Economy grows 7.8%, fastest in 4 quarters
GVA from trade, lodging, transportation, communications, and broadcasting services increased 9.2% in Q1, while GVA from finance, real estate, and professional services increased 12.2%. The employment-intensive construction sector, public administration, defence, and other services all had increases in GVA of 7.9%.
What is GDP?
- The entire monetary worth of all goods and services produced inside a nation’s borders during a certain period is known as the Gross Domestic Product or GDP. It is a comprehensive indicator of a nation’s economic health.
- The following equation is used to compute GDP: GDP = private consumption + gross private investment + government investment + government spending + (exports – imports).
- Typically, a nation’s national statistical agency will calculate GDP.
- India’s GDP increased by 7.8% in the April to June 2023–2024 quarter. Domestic consumption and investment growth drove this increase, which was a one-year high. India’s economy continued to grow at the quickest rate among developed nations thanks to improved performance in the banking and agricultural sectors.
What is GVA?
- The value of the goods and services generated in an economy is measured by the macroeconomic indicator known as Gross Value Added (GVA). It is the total cost of all output produced, excluding any production-related intermediary costs. A crucial factor in determining the economy’s GDP is GVA.
- GVA is computed by subtracting the value of intermediate inputs from the total value of output. Raw materials and other products and services used in the production process are considered intermediate inputs.
- The GVA formula is: GVA=GDP-Taxes+Subsidies
- Without taking into account the effects of taxes and subsidies, GVA offers a more realistic representation of the actual value produced by various industries and economic sectors.
What is the difference between GDP and GVA?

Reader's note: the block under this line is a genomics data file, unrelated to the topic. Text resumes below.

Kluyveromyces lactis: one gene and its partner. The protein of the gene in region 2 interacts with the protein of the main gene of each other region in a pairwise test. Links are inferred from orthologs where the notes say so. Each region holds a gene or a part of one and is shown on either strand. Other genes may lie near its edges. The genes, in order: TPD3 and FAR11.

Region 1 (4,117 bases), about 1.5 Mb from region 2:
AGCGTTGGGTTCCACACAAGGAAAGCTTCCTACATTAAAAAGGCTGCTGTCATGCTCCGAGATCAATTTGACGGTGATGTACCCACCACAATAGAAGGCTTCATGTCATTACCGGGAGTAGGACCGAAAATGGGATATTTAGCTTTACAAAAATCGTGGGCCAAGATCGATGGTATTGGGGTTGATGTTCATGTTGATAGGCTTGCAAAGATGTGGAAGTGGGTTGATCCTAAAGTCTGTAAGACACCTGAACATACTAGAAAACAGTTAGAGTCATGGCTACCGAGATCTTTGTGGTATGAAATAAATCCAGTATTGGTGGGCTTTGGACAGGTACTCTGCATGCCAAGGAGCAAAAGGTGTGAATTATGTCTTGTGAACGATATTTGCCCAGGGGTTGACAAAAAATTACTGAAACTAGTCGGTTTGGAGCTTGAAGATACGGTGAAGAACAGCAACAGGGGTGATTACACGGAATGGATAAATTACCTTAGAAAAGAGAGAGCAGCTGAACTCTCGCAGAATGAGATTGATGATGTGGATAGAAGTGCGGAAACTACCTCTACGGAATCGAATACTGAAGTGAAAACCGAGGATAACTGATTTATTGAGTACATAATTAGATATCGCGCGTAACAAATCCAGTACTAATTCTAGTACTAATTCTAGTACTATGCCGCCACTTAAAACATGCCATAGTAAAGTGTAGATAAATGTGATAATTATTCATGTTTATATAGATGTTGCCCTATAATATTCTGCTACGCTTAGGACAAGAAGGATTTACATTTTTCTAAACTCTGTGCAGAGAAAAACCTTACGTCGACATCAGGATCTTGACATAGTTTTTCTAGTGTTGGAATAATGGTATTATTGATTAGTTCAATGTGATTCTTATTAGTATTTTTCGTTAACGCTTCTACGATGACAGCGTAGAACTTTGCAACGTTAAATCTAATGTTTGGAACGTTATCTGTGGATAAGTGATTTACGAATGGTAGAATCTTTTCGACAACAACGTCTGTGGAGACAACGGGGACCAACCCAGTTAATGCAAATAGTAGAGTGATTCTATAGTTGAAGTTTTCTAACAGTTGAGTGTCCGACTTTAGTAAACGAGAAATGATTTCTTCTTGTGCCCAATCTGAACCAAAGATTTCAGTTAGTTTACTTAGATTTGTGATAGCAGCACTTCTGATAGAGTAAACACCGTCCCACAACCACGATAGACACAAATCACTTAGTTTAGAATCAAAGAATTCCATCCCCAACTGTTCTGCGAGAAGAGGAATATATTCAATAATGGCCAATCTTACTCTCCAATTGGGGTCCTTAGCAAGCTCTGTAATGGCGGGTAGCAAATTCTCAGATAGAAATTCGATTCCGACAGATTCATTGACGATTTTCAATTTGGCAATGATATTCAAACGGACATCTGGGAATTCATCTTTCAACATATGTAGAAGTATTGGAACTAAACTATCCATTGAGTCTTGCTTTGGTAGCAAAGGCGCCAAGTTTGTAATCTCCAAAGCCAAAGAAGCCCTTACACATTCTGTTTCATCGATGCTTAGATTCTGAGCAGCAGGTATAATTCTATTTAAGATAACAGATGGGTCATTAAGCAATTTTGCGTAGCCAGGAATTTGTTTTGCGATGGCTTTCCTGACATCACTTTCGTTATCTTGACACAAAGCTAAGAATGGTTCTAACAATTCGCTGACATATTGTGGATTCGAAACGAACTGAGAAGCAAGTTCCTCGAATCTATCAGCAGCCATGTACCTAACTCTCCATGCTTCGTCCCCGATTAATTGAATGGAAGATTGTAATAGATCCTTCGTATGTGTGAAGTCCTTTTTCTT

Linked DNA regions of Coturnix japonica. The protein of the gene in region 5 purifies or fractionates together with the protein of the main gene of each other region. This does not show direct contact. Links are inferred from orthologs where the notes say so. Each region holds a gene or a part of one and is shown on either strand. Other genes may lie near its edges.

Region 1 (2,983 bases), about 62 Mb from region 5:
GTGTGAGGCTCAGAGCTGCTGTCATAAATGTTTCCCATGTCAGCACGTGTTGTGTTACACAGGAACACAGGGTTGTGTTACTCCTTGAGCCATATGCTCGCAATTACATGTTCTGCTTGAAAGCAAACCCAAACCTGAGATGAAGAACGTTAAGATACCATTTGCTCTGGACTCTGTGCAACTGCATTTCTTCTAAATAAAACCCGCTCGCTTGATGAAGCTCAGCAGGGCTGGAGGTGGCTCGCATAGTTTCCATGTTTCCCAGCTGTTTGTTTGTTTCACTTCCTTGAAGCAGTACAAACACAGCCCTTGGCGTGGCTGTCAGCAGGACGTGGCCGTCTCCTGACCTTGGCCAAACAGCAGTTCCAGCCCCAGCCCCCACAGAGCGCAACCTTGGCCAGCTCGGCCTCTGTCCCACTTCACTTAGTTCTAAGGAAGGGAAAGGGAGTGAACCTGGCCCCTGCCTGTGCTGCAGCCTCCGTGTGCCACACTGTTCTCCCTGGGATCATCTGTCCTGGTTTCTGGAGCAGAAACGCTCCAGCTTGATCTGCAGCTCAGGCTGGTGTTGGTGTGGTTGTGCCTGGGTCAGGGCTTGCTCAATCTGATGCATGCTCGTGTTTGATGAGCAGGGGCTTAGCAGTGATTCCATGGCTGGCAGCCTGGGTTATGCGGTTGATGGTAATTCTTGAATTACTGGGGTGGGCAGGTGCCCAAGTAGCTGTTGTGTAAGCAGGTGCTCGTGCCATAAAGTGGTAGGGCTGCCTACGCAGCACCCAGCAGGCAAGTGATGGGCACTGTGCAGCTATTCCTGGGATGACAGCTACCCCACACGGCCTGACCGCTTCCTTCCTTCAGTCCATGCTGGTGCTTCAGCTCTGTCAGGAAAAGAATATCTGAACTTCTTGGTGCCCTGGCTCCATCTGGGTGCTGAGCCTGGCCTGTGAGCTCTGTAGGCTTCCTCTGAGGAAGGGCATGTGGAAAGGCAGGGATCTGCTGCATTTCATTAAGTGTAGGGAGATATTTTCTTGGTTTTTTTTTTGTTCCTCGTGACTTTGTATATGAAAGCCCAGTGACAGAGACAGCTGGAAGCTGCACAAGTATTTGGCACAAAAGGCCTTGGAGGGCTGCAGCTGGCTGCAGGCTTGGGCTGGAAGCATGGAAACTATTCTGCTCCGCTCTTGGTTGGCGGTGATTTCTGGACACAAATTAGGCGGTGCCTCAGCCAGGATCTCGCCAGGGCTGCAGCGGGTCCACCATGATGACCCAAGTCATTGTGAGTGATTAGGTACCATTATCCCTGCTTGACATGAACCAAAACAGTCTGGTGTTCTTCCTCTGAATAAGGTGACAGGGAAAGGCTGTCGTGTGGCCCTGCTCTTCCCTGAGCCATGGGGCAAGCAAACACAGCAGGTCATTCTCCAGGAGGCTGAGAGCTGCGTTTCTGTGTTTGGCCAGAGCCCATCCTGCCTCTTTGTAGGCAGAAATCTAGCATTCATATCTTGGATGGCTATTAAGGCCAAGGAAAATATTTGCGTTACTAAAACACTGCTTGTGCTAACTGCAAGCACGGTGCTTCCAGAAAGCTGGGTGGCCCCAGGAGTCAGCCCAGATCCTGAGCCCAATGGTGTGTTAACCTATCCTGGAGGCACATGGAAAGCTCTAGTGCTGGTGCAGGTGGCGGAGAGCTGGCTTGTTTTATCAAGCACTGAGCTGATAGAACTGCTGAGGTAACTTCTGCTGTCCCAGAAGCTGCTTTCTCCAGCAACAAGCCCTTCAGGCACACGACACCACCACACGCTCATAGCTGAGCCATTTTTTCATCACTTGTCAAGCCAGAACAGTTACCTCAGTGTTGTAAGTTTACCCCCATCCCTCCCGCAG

Gross Value Added (GVA) and Gross Domestic Product (GDP) are two crucial economic metrics that shed light on a nation’s overall economic performance. Although they are related ideas, there are some significant distinctions between them:
Gross Domestic Product (GDP):
- The gross domestic product (GDP) is the total monetary worth of all finished products and services produced within a nation’s boundaries over an extended period (often a quarter or a year).
- The value of the goods and services produced by all economic sectors, including domestic and international businesses operating within the nation’s borders, is included.
- Three methods can be used to calculate GDP: the production method (which adds up the value added by each industry), the expenditure method (which adds up consumption, investment, government spending, and net exports), and the income method (which adds up all incomes from factors of production like wages, profits, and rents).
Gross Value Added (GVA)
- GVA is a measure of the overall value created by an economy’s various production-related sectors.
- It is computed by taking the total output of products and services produced in a specific sector and subtracting the value of intermediate consumption (cost of inputs).
- By removing the double-counting of intermediate inputs that are prevalent in GDP calculations, GVA provides a clearer view of the contribution of each sector to the economy.
- GVA is a tool for assessing a sector’s overall economic performance, and it is frequently combined with other sectors to calculate GDP.
How is India’s economic performance in the first quarter of the financial year?
- Growth in GDP and GVA: In the first quarter of the current fiscal year, India’s GDP and Gross Value Added (GVA) both grew by 7.8%, which is a four-quarter high. A measurement of economic output known as GVA growth accounts for the value added at each step of manufacturing.
- Growth-Affecting variables: According to economists, several variables could potentially slow down the rate of growth for the rest of the fiscal year. A bad monsoon, high inflation, and potential threats to the global economy all affect India’s growth trajectory.
How did each sector perform in the first quarter of the financial year?
- Manufacturing: After experiencing a period of decline, the manufacturing sector showed indications of recovery by expanding for the second straight quarter. In the first quarter, the growth rate improved marginally from the fourth-quarter level of 4.5% to 4.7%.
- Agricultural: Between April and June, the forestry, agricultural, and fishing sectors all grew by 3.5%.
- Services: The largest growth spike was seen in the services sector, which made a major contribution to the total projections. Financial, real estate, professional services, trade, hotels, transportation, communication, broadcasting-related services, public administration, defence, and other services are some of the major service sectors that saw significant expansion.
Overall, the 7.8% growth rate in India’s GDP and GVA during the first quarter is seen favourably, although economists disagree on whether this growth rate will continue throughout the rest of the fiscal year. The trajectory of India’s economic growth in the upcoming months will be influenced by several variables, including the performance of various sectors and foreign problems.